Always room for quality
RON Brown is the wily old fox heading the Maverick Wines partnership with Jeremy Vogler, Adrian Bell and Christopher Taylor (the winemaker). Brown is based in Tokyo and has had a leading role in many facets of the wine sales industry of Japan.
He and his partners moved swiftly during the grape surplus years to acquire four vineyards in prime positions in South Australia’s Barossa and Eden valleys in 2004. They are Trial Hill in Pewsey Vale in the hills of the eastern Eden Valley; Old Ben in the so-called High Eden Valley; and Barossa Ridge in the Vine Vale subregion and Greenock Rise in the Greenock subregion in the hills of northern Barossa.
Maverick produces four single-vineyard shirazes from these plantings, Trial Hill Eden Valley Shiraz being the flagbearer. In all, there is a touch over 30ha, the lion’s share to shiraz (17ha plus), the remainder a mix of chardonnay, riesling, grenache and cabernet sauvignon (plus or minus 2ha each), with smaller parcels of merlot, cabernet franc, petit verdot, semillon, roussanne and viognier. Vine age is between four and more than 100 years, the majority of vines 10 to 30 years old.
The promotional material assembled is slick and sophisticated, particularly given the wide range of markets Maverick has already penetrated. In Australia it is a mix of the best restaurants in Sydney (namely Tetsuya’s, the Boathouse on Blackwattle Bay, Catalina, Assiette, Atelier and Le Pelican) and Adelaide (the Grange Restaurant at the Hilton, the Hyatt Regency, Cos and more) plus specialist retailers in both cities. Interestingly, Melbourne has, with one exception (Europe Cellars), been ignored.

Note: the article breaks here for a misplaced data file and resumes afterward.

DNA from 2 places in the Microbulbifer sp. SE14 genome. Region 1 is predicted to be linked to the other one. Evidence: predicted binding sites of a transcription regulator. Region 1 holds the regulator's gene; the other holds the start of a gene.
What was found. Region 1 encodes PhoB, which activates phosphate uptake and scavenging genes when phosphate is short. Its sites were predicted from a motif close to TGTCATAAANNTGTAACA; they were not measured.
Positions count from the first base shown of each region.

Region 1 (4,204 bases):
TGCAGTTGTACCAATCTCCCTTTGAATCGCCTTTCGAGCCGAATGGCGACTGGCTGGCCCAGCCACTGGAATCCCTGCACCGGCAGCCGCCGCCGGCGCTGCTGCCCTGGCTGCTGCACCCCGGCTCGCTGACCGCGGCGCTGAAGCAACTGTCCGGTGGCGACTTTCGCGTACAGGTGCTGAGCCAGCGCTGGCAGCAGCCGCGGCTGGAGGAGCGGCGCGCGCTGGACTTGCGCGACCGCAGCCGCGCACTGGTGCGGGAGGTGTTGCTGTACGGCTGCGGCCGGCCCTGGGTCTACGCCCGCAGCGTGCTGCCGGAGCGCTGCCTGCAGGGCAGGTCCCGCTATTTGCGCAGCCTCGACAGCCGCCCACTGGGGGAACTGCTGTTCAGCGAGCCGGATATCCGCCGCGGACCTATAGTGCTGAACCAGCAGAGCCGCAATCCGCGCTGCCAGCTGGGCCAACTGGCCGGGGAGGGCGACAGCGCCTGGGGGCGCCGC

In Tokyo, 11 of the most desirable restaurants and hotels carry the wine, plus the Hilton in Osaka. In addition, sales to Britain, Singapore and The Philippines are to be followed by the US, Russia, India and Scandinavia.
The cake is being sliced very thinly: production in 2006-07 was a little more than 3000 cases but is projected to rise to more than 7000 cases in 2008. Time will tell whether drought and frost will stand in the way. The biggest volume of any of the individual vineyard wines so far released in Australia is 970 cases (the 2006 Maverick Twins Barossa Grenache Shiraz Mataro) with the 2005 Trial Hill Shiraz (a beautiful wine; 96 points, $60) only 460 cases.
This may all seem a smoke-and-mirrors game but the quality of the wines is exemplary and the prices sensibly pitched. Moreover, 30ha of vines should be capable of producing 15,000 to 20,000 cases, assuming they are in full bearing.
At the moment much of the volume is in two wines: Australian Terroirs Barossa Chook Red (a shiraz) and Eden Valley Chook White (a chardonnay). The derivation of the name for these second labels is distinctly quixotic. Brown asked Andrew Caillard to provide a brightly coloured painting for the label. Caillard, as well as co-head of Langton’s wine auctions, is an accomplished painter. He rang Brown to say some chooks had mysteriously found their way on to the painting and asked whether this was OK. The answer was in the affirmative and the planned Terroirs White and Red had Chook appended to the names.
The price was planned to be 20 per cent above large-selling brands such as Jacob’s Creek but to offer greater value, both in quality and by singleregion origin. The success of the wines took Maverick by surprise, the 2000 cases of each disappearing overnight. The plan is to double production in 2008, using (as in ’ 07) grapes from young vines plus contract-grown grapes.
It pays to be in the right place at the right time if you read the cards right. The shift from grape surplus to acute shortage has occurred with dizzying speed, making the timing all the more felicitous. Just as droughts end with rain, there is likely to be another surplus down the track. When there is, Brown and co will probably be there to take advantage.